United States District Court, E.D. California
JOHN PEREZ and on behalf of all other similarly situated individuals, Plaintiff,
LEPRINO FOODS COMPANY, a Colorado Corporation; LEPRINO FOODS DAIRY PRODUCTS COMPANY, a Colorado Corporation; and DOES 1-50, inclusive, Defendants.
ORDER DISCHARGING ORDER TO SHOW CAUSE
30, 2017, this Court ordered Plaintiff John Perez
(“Perez”) to show cause why this action should
not be stayed in light the stay imposed in the consolidated
Finder v. Leprino, Case No. 1:13-cv-2059-AWI-BAM,
Doc. 81 (E.D. Cal. Jan. 1, 2017) action,  and the apparent
overlap in claims between the present action and
Finder. Defendants Leprino Foods Company and Leprino
Foods Dairy Products Company (collectively
“Leprino”) were permitted to file briefing in
response to the order to show cause. Between issuance of the
order to show cause and the parties' filing of their
responses, Perez filed an Amended Complaint. Doc. 10.
Thereafter, Perez and Leprino both filed responses to the
order to show cause within the time permitted.
following reasons, the Court will discharge the order to show
cause and decline to issue a stay of this action.
November 15, 2013, Jerrod Finder (“Finder”) filed
a wage and hour class action against Leprino Foods Company
and Leprino Foods Dairy Products Company (collectively
“Leprino”), alleging California Labor Code
violations including failures to provide a second meal break
or accurate itemized statements, and waiting time violations,
as well as Unfair Business Practices Act violations and
Private Attorneys General Act claims based on the substantive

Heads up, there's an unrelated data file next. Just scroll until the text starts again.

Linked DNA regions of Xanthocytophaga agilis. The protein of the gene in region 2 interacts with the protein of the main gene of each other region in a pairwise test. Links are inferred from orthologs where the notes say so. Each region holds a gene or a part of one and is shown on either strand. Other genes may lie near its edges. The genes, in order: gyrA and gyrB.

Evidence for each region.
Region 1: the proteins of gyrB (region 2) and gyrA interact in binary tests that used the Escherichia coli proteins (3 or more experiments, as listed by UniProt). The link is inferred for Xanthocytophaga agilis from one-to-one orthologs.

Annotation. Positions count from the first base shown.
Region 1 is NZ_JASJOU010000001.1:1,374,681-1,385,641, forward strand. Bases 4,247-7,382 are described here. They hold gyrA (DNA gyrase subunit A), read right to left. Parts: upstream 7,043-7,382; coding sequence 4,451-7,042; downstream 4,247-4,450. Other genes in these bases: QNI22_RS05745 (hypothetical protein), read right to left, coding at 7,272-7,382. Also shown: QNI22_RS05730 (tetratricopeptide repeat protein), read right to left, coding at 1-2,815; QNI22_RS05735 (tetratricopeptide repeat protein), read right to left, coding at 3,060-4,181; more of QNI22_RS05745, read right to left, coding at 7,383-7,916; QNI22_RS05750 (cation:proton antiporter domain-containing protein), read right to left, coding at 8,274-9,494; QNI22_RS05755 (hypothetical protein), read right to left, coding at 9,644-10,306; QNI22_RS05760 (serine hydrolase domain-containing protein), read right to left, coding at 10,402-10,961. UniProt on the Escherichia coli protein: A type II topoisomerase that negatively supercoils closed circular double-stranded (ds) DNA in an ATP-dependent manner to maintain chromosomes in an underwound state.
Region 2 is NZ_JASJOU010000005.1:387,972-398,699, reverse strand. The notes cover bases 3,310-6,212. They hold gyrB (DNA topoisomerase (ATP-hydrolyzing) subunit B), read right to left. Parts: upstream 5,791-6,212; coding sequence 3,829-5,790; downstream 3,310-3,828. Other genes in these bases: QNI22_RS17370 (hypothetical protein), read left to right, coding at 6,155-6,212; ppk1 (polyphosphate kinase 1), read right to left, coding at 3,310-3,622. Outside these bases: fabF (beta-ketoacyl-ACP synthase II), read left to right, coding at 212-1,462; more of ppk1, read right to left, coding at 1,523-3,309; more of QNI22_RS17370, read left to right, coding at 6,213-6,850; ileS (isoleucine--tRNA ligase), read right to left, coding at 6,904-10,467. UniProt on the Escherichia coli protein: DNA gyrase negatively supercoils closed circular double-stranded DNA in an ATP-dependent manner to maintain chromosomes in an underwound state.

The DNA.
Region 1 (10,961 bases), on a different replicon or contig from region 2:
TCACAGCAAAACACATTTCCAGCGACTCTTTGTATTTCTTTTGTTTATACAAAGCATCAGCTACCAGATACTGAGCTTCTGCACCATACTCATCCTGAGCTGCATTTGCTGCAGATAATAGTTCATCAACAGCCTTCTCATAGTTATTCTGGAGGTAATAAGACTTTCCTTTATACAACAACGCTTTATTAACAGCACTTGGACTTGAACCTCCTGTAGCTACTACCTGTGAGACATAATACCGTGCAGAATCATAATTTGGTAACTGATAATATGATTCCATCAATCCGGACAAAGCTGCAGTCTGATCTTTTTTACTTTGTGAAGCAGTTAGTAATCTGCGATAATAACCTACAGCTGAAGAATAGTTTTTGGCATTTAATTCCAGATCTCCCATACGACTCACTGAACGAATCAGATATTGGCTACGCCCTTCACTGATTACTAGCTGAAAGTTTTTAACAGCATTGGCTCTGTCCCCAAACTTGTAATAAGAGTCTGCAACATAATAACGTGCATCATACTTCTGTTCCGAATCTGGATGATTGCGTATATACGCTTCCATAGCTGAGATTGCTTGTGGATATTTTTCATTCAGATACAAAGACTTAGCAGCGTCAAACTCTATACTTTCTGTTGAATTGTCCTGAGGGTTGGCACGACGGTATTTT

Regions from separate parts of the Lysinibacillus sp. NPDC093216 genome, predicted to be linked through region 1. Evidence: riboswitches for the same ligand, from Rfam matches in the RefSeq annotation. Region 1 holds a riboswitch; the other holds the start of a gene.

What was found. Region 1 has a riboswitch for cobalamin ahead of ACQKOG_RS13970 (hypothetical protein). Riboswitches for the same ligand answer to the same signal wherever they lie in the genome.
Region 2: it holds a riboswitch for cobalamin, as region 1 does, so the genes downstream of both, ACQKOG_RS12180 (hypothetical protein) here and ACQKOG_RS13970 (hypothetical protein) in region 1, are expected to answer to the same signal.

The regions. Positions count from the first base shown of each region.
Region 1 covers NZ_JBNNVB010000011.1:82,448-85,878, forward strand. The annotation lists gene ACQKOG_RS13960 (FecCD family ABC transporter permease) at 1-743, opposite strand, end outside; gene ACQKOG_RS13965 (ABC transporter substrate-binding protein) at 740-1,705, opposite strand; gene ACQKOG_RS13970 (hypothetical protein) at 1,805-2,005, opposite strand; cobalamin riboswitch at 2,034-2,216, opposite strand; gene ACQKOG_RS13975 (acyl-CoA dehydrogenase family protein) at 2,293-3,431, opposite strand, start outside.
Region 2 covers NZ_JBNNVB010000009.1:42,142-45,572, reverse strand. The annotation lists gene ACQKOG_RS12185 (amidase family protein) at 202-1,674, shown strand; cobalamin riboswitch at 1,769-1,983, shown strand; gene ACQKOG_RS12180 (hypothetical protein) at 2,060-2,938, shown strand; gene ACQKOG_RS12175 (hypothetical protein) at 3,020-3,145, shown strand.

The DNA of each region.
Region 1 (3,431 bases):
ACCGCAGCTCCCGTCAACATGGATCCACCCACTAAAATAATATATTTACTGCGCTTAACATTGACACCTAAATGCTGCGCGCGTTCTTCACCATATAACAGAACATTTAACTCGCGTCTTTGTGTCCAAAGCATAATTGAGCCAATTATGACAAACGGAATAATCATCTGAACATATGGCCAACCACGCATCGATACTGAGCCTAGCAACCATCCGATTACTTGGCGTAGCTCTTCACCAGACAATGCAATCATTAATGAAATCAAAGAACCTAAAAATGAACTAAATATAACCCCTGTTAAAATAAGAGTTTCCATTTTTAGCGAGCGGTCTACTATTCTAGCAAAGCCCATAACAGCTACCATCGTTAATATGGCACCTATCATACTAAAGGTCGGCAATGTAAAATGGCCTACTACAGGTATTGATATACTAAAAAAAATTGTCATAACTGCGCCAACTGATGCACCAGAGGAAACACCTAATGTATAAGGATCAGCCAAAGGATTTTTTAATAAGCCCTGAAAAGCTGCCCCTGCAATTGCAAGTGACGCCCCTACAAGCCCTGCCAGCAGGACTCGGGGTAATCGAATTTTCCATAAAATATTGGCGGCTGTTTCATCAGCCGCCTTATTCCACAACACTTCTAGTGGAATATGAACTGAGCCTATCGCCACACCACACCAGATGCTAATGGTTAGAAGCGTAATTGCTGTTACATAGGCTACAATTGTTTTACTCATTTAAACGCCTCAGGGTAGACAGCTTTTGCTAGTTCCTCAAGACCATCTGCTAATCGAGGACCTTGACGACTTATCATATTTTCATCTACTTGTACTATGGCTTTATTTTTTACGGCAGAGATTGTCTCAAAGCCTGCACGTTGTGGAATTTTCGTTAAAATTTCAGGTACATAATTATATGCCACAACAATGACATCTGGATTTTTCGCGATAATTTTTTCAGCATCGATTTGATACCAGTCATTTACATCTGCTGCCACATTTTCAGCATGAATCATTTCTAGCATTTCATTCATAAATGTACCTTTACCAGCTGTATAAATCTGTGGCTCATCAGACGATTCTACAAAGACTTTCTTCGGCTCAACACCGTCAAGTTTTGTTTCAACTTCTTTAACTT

violations. The putative class definition in the
Finder action includes all non-exempt employees of
Leprino between November 15, 2009 and November 15, 2013.
See Doc. 13 at 7.
January 21, 2015, Jonathon Talavera (“Talavera”)
filed a wage and hour class action against Leprino,
originally alleging, (1) claims relating to Leprino's
donning and doffing procedure for required sanitary gear, (2)
the same second meal period denial claim as Finder, and (3)
claims for failure to pay all hours worked, overtime, and
wages upon termination (based on both (a) the second meal
period and rest period denials, and (b) the donning and
doffing related claims). The putative class definition in the
Talavera action includes all non-exempt employees of
Leprino between January 21, 2011 and January 21, 2015.
See Doc. 13 at 7. The Court consolidated the two
actions on November 21, 2016. Finder v. Leprino,
Case No. 1:13-cv-2059-AWI-BAM, Doc. 63. In the same order,
this Court noted that Talavera appeared “to
have abandoned his donning and doffing claims” in
seeking class certification. Id. at Doc. 63 at
On January 20, 2017, the Court stayed the consolidated
action. Id. at Doc. 81. In imposing the stay, the
Court noted that in proceeding forward on the consolidated
Finder action there existed a risk of
“conduct[ing] discovery and motions practice over
discovery-related matters that may be rendered moot by the
Ninth Circuit in resolving the interlocutory appeal.”